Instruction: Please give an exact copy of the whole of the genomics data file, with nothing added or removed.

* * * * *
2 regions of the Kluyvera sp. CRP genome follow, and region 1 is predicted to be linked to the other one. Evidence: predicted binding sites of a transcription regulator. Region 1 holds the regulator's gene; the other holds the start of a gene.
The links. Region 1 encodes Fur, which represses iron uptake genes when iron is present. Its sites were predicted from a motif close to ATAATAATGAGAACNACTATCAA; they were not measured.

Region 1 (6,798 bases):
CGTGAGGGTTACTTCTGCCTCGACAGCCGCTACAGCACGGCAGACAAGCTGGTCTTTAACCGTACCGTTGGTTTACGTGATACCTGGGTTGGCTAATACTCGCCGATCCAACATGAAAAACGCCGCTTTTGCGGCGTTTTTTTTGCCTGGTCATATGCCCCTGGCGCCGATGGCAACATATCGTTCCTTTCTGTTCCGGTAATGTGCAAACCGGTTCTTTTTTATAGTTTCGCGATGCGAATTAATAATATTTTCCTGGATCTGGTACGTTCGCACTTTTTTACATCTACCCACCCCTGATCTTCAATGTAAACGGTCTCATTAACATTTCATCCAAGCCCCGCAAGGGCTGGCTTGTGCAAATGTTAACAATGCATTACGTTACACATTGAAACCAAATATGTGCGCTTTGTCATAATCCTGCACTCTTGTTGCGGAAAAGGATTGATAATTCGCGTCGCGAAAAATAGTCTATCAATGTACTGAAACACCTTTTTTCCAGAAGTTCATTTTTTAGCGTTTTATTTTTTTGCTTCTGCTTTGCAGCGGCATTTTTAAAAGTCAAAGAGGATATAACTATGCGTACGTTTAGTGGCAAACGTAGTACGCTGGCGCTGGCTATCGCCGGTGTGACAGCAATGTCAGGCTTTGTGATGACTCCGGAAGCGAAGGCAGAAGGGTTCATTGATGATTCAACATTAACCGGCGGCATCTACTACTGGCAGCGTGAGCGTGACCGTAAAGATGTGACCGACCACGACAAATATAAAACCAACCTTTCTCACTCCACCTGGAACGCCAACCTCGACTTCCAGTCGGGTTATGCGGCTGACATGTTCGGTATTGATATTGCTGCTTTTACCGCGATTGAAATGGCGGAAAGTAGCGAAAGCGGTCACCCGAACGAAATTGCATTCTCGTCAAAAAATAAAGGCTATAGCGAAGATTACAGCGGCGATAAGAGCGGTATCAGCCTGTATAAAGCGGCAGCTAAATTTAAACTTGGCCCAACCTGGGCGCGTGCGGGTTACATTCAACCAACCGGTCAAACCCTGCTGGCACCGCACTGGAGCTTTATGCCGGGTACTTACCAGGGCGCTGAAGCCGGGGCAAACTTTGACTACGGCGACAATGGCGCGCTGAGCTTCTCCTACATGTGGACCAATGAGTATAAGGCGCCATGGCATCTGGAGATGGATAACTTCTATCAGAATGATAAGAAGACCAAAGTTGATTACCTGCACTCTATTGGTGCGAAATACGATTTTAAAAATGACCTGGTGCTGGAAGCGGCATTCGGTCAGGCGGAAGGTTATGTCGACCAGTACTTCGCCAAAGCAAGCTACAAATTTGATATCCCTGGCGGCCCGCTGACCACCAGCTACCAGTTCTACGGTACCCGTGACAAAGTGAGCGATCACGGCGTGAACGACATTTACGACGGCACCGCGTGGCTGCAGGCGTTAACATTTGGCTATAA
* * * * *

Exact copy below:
2 regions of the Kluyvera sp. CRP genome follow, and region 1 is predicted to be linked to the other one. Evidence: predicted binding sites of a transcription regulator. Region 1 holds the regulator's gene; the other holds the start of a gene.
The links. Region 1 encodes Fur, which represses iron uptake genes when iron is present. Its sites were predicted from a motif close to ATAATAATGAGAACNACTATCAA; they were not measured.

Region 1 (6,798 bases):
CGTGAGGGTTACTTCTGCCTCGACAGCCGCTACAGCACGGCAGACAAGCTGGTCTTTAACCGTACCGTTGGTTTACGTGATACCTGGGTTGGCTAATACTCGCCGATCCAACATGAAAAACGCCGCTTTTGCGGCGTTTTTTTTGCCTGGTCATATGCCCCTGGCGCCGATGGCAACATATCGTTCCTTTCTGTTCCGGTAATGTGCAAACCGGTTCTTTTTTATAGTTTCGCGATGCGAATTAATAATATTTTCCTGGATCTGGTACGTTCGCACTTTTTTACATCTACCCACCCCTGATCTTCAATGTAAACGGTCTCATTAACATTTCATCCAAGCCCCGCAAGGGCTGGCTTGTGCAAATGTTAACAATGCATTACGTTACACATTGAAACCAAATATGTGCGCTTTGTCATAATCCTGCACTCTTGTTGCGGAAAAGGATTGATAATTCGCGTCGCGAAAAATAGTCTATCAATGTACTGAAACACCTTTTTTCCAGAAGTTCATTTTTTAGCGTTTTATTTTTTTGCTTCTGCTTTGCAGCGGCATTTTTAAAAGTCAAAGAGGATATAACTATGCGTACGTTTAGTGGCAAACGTAGTACGCTGGCGCTGGCTATCGCCGGTGTGACAGCAATGTCAGGCTTTGTGATGACTCCGGAAGCGAAGGCAGAAGGGTTCATTGATGATTCAACATTAACCGGCGGCATCTACTACTGGCAGCGTGAGCGTGACCGTAAAGATGTGACCGACCACGACAAATATAAAACCAACCTTTCTCACTCCACCTGGAACGCCAACCTCGACTTCCAGTCGGGTTATGCGGCTGACATGTTCGGTATTGATATTGCTGCTTTTACCGCGATTGAAATGGCGGAAAGTAGCGAAAGCGGTCACCCGAACGAAATTGCATTCTCGTCAAAAAATAAAGGCTATAGCGAAGATTACAGCGGCGATAAGAGCGGTATCAGCCTGTATAAAGCGGCAGCTAAATTTAAACTTGGCCCAACCTGGGCGCGTGCGGGTTACATTCAACCAACCGGTCAAACCCTGCTGGCACCGCACTGGAGCTTTATGCCGGGTACTTACCAGGGCGCTGAAGCCGGGGCAAACTTTGACTACGGCGACAATGGCGCGCTGAGCTTCTCCTACATGTGGACCAATGAGTATAAGGCGCCATGGCATCTGGAGATGGATAACTTCTATCAGAATGATAAGAAGACCAAAGTTGATTACCTGCACTCTATTGGTGCGAAATACGATTTTAAAAATGACCTGGTGCTGGAAGCGGCATTCGGTCAGGCGGAAGGTTATGTCGACCAGTACTTCGCCAAAGCAAGCTACAAATTTGATATCCCTGGCGGCCCGCTGACCACCAGCTACCAGTTCTACGGTACCCGTGACAAAGTGAGCGATCACGGCGTGAACGACATTTACGACGGCACCGCGTGGCTGCAGGCGTTAACATTTGGCTATAA